A region in southern Italy that has lost the most inhabitants in the country in the last five years is offering people approximately $770 a month for three years to move there, according to reports.
More than 9,000 people have left Molise, a small predominantly mountainous region, since 2014, leaving the population at around 305,000. Not a single birth was registered in nine of its towns last year.
The requirements for accepting the money include moving to a village in the region with fewer than 2,000 residents and a pledge to open a business — any kind of business as long as the investment goes back into the village.
“If we had offered funding, it would have been yet another charity gesture,” Donato Toma, the president of Molise, told the Guardian, adding: “It’s a way to breathe life into our towns while also increasing the population.”
The benefit of the money will not be limited to just those moving there. Toma said these towns will also receive more than $11,000 a month to help build infrastructure and promote cultural activities. He said this will help give people a reason to stay.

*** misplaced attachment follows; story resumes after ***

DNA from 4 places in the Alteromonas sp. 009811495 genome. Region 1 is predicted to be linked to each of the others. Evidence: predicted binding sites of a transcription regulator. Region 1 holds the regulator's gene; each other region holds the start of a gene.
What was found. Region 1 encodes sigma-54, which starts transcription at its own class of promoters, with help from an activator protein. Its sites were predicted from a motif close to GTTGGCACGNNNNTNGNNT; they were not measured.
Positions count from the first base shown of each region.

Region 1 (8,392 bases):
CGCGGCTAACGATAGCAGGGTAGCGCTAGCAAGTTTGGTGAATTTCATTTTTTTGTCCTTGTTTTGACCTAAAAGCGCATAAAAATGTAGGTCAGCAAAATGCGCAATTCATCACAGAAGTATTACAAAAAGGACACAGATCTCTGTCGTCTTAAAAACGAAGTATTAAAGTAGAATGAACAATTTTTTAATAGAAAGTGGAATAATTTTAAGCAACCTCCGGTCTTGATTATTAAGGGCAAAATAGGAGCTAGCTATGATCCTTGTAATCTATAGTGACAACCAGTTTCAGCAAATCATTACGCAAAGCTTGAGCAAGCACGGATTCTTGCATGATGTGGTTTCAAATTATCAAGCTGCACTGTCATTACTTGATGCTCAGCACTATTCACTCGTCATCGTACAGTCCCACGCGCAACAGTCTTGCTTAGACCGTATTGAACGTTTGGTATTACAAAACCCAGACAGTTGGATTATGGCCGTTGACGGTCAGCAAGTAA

“Otherwise, we’ll end up back where we started in a few years,” he added.
This is not the first time a region or town in Italy has offered compensation to move and settle there.
In 2017, the northwestern Italian town of Bormida offered more than $2,000 to people willing to move there and settle down. At the time, the village had 394 people calling it home.
Meanwhile, earlier this year, the town of Mussomeli, in southern Sicily, offered to sell abandoned properties for a symbolic price of just under $2 as long as the purchaser agreed to renovate it within a year.
Italy's population has fallen to about 55 million, according to the Guardian. Factors include a decrease in births and an increase of the migration of young people to other European nations looking for new job opportunities.
According to the Italian National Institute of Statistics, nearly 157,000 people left the country in 2019.